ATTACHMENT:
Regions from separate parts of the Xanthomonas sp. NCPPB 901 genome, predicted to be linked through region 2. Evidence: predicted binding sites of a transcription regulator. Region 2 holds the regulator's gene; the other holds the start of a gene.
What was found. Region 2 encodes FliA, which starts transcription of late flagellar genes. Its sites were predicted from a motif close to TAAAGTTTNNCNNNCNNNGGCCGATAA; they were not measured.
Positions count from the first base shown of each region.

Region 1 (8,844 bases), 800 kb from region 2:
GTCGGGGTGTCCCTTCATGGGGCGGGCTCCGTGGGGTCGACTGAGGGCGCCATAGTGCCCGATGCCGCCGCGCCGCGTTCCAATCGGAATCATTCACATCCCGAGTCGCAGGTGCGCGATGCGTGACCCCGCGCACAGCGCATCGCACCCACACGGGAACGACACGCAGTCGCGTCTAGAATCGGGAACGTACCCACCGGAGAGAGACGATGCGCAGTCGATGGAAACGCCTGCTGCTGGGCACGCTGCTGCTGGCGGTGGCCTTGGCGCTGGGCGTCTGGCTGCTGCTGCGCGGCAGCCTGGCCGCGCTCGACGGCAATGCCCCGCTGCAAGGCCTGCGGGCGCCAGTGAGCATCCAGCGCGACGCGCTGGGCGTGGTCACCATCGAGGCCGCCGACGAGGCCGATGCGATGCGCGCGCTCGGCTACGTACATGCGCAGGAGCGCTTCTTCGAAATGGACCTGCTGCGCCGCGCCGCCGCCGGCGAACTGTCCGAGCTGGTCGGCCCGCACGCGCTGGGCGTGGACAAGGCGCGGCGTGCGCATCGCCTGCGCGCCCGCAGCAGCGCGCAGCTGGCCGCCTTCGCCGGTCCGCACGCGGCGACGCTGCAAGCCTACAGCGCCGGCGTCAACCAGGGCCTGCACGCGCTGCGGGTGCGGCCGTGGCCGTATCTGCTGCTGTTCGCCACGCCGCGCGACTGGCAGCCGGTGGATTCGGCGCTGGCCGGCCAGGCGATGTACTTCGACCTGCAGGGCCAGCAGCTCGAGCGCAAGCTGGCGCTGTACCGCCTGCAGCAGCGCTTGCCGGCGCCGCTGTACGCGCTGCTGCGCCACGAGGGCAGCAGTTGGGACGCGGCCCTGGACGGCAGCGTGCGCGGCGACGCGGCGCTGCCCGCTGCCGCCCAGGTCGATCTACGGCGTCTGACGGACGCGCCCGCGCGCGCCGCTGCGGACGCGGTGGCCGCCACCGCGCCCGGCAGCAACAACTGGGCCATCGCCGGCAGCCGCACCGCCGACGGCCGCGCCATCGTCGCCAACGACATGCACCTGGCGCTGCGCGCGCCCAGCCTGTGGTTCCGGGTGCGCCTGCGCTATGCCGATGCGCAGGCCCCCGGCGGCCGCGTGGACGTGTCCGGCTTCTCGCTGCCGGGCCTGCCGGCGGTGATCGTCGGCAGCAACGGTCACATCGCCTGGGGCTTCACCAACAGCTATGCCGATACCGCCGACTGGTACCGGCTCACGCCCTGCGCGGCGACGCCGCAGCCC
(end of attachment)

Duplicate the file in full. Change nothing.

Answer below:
Regions from separate parts of the Xanthomonas sp. NCPPB 901 genome, predicted to be linked through region 2. Evidence: predicted binding sites of a transcription regulator. Region 2 holds the regulator's gene; the other holds the start of a gene.
What was found. Region 2 encodes FliA, which starts transcription of late flagellar genes. Its sites were predicted from a motif close to TAAAGTTTNNCNNNCNNNGGCCGATAA; they were not measured.
Positions count from the first base shown of each region.

Region 1 (8,844 bases), 800 kb from region 2:
GTCGGGGTGTCCCTTCATGGGGCGGGCTCCGTGGGGTCGACTGAGGGCGCCATAGTGCCCGATGCCGCCGCGCCGCGTTCCAATCGGAATCATTCACATCCCGAGTCGCAGGTGCGCGATGCGTGACCCCGCGCACAGCGCATCGCACCCACACGGGAACGACACGCAGTCGCGTCTAGAATCGGGAACGTACCCACCGGAGAGAGACGATGCGCAGTCGATGGAAACGCCTGCTGCTGGGCACGCTGCTGCTGGCGGTGGCCTTGGCGCTGGGCGTCTGGCTGCTGCTGCGCGGCAGCCTGGCCGCGCTCGACGGCAATGCCCCGCTGCAAGGCCTGCGGGCGCCAGTGAGCATCCAGCGCGACGCGCTGGGCGTGGTCACCATCGAGGCCGCCGACGAGGCCGATGCGATGCGCGCGCTCGGCTACGTACATGCGCAGGAGCGCTTCTTCGAAATGGACCTGCTGCGCCGCGCCGCCGCCGGCGAACTGTCCGAGCTGGTCGGCCCGCACGCGCTGGGCGTGGACAAGGCGCGGCGTGCGCATCGCCTGCGCGCCCGCAGCAGCGCGCAGCTGGCCGCCTTCGCCGGTCCGCACGCGGCGACGCTGCAAGCCTACAGCGCCGGCGTCAACCAGGGCCTGCACGCGCTGCGGGTGCGGCCGTGGCCGTATCTGCTGCTGTTCGCCACGCCGCGCGACTGGCAGCCGGTGGATTCGGCGCTGGCCGGCCAGGCGATGTACTTCGACCTGCAGGGCCAGCAGCTCGAGCGCAAGCTGGCGCTGTACCGCCTGCAGCAGCGCTTGCCGGCGCCGCTGTACGCGCTGCTGCGCCACGAGGGCAGCAGTTGGGACGCGGCCCTGGACGGCAGCGTGCGCGGCGACGCGGCGCTGCCCGCTGCCGCCCAGGTCGATCTACGGCGTCTGACGGACGCGCCCGCGCGCGCCGCTGCGGACGCGGTGGCCGCCACCGCGCCCGGCAGCAACAACTGGGCCATCGCCGGCAGCCGCACCGCCGACGGCCGCGCCATCGTCGCCAACGACATGCACCTGGCGCTGCGCGCGCCCAGCCTGTGGTTCCGGGTGCGCCTGCGCTATGCCGATGCGCAGGCCCCCGGCGGCCGCGTGGACGTGTCCGGCTTCTCGCTGCCGGGCCTGCCGGCGGTGATCGTCGGCAGCAACGGTCACATCGCCTGGGGCTTCACCAACAGCTATGCCGATACCGCCGACTGGTACCGGCTCACGCCCTGCGCGGCGACGCCGCAGCCC